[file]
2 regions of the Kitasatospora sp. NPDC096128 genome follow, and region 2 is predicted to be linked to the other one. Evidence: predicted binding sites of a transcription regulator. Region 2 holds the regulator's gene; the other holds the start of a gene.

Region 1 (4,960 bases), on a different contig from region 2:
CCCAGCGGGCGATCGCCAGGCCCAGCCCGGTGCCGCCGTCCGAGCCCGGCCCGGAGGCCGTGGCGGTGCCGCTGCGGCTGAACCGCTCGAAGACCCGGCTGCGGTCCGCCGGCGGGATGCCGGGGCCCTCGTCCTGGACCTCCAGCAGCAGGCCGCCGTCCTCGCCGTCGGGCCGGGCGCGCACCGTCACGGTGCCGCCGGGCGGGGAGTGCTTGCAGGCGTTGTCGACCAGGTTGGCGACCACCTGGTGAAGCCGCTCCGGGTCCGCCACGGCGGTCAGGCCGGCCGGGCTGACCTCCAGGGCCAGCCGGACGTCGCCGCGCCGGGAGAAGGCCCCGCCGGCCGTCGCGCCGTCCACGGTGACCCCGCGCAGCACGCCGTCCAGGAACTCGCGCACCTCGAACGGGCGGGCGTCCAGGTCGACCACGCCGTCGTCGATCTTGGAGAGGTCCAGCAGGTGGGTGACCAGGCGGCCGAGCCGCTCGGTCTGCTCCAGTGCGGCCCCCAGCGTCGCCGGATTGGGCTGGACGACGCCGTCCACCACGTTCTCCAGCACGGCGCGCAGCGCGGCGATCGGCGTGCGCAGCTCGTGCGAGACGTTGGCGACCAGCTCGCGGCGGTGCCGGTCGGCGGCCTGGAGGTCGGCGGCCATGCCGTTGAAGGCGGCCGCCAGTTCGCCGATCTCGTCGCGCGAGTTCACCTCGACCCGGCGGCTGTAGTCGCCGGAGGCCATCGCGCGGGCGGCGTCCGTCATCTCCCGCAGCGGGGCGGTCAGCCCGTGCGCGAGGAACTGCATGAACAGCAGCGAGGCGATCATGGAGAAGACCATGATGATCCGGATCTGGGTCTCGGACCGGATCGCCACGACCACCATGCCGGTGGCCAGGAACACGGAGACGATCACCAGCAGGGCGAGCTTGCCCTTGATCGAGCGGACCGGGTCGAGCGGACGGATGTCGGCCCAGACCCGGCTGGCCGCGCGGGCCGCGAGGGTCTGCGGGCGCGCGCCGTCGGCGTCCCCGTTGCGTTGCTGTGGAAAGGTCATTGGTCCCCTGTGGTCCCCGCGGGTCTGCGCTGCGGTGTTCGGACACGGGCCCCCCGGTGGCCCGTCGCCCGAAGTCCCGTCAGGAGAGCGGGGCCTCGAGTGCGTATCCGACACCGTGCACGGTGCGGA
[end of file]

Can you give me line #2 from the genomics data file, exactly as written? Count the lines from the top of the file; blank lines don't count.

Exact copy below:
Region 1 (4,960 bases), on a different contig from region 2: